CEO overseeing dowtown Jax talks about Laura Street Trio project
JACKSONVILLE, Fla. – Jacksonville's Downtown Investment Authority's new CEO spent his first day on the job talking about a big project in the works in the city's core.
Audra Wallace comes from Detroit and was hired in June.
At a roundtable Monday morning, Wallace spoke about his goal to revitalize downtown, one of those plans being the Laura Street Trio project.
Wallace said it's one with a lot of potential, maybe $40 million worth, and he hopes this is one of many projects for Jacksonville that will bring more business and momentum to the River City.
"It's going to be a great challenge that I'm up for," Wallace said. "It's got a lot of potential. I'm looking forward into delving into my work here in Jacksonville."
Wallace said there won't be any immediate, noticeable changes to the city.
"Real estate development takes time. It takes time to plan, takes time to line up the financing, takes time to build, takes time to lease up and sell, etc.," Wallace said.
As for the Laura Street Trio project, the three historic buildings that have sat vacant for years have been bought by developer Steve Adkins of SouthEast Group. Adkins plans to redevelop the buildings into a mixed-use complex featuring a Courtyard by Marriott Hotel, two restaurants, a commercial bank and a rooftop bar.
Two of the three buildings were the first skyscrapers ever built in the southeastern U.S. more than 100 years ago, so keeping the buildings means also keeping the unique history that comes with them.
Because Wallace hasn't met with Adkins yet, he is waiting to learn more details on the project, but said he believes the project is an opportunity to showcase the authority's quality customer service that will lead to more business in the future.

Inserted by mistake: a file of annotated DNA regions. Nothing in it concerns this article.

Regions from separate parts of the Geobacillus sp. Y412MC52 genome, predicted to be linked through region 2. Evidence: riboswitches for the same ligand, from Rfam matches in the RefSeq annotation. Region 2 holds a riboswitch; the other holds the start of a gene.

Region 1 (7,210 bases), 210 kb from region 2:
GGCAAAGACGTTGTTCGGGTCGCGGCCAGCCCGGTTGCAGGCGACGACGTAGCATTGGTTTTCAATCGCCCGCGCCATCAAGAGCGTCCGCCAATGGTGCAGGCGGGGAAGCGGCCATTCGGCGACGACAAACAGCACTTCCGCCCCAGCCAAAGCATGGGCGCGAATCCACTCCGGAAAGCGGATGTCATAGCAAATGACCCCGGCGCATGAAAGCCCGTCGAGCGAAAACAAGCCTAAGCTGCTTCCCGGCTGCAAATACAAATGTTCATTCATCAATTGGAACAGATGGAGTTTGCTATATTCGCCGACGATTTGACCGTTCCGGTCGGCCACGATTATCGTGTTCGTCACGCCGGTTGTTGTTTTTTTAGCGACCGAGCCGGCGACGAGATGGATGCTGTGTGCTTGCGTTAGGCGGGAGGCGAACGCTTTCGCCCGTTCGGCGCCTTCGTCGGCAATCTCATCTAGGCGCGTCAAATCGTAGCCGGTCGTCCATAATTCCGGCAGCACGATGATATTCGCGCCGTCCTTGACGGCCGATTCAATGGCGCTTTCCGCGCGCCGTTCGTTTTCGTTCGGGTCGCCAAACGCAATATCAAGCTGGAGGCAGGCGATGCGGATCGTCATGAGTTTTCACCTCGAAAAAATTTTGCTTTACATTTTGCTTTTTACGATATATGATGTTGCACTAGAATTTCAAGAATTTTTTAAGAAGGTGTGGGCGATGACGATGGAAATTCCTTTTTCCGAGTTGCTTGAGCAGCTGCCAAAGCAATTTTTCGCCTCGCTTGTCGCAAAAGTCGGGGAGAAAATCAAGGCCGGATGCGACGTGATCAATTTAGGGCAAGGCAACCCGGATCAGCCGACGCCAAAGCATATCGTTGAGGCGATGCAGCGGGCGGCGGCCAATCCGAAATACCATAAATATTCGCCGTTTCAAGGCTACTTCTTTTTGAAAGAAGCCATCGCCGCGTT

"I just think more people are going to want to do more business with us here in downtown Jacksonville, so I'm excited about that particular opportunity and to create that particular momentum, and I think that particular project has those particular characteristics that have just that," Wallace said.
Another group excited about the possibility of the buildings becoming active again is Downtown Vision.
"You have a lot of energy. You've got a lot of smaller scale investment," said Jennifer Hewett-Apperson, of Downtown Vision. "And for a very long time these have really been that missing piece of the puzzle, and it's going to take a really special project to bring them into what they need to be."
Wallace said he should be meeting with Adkins and having negotiations within the next few weeks and that will help him understand more on the project.
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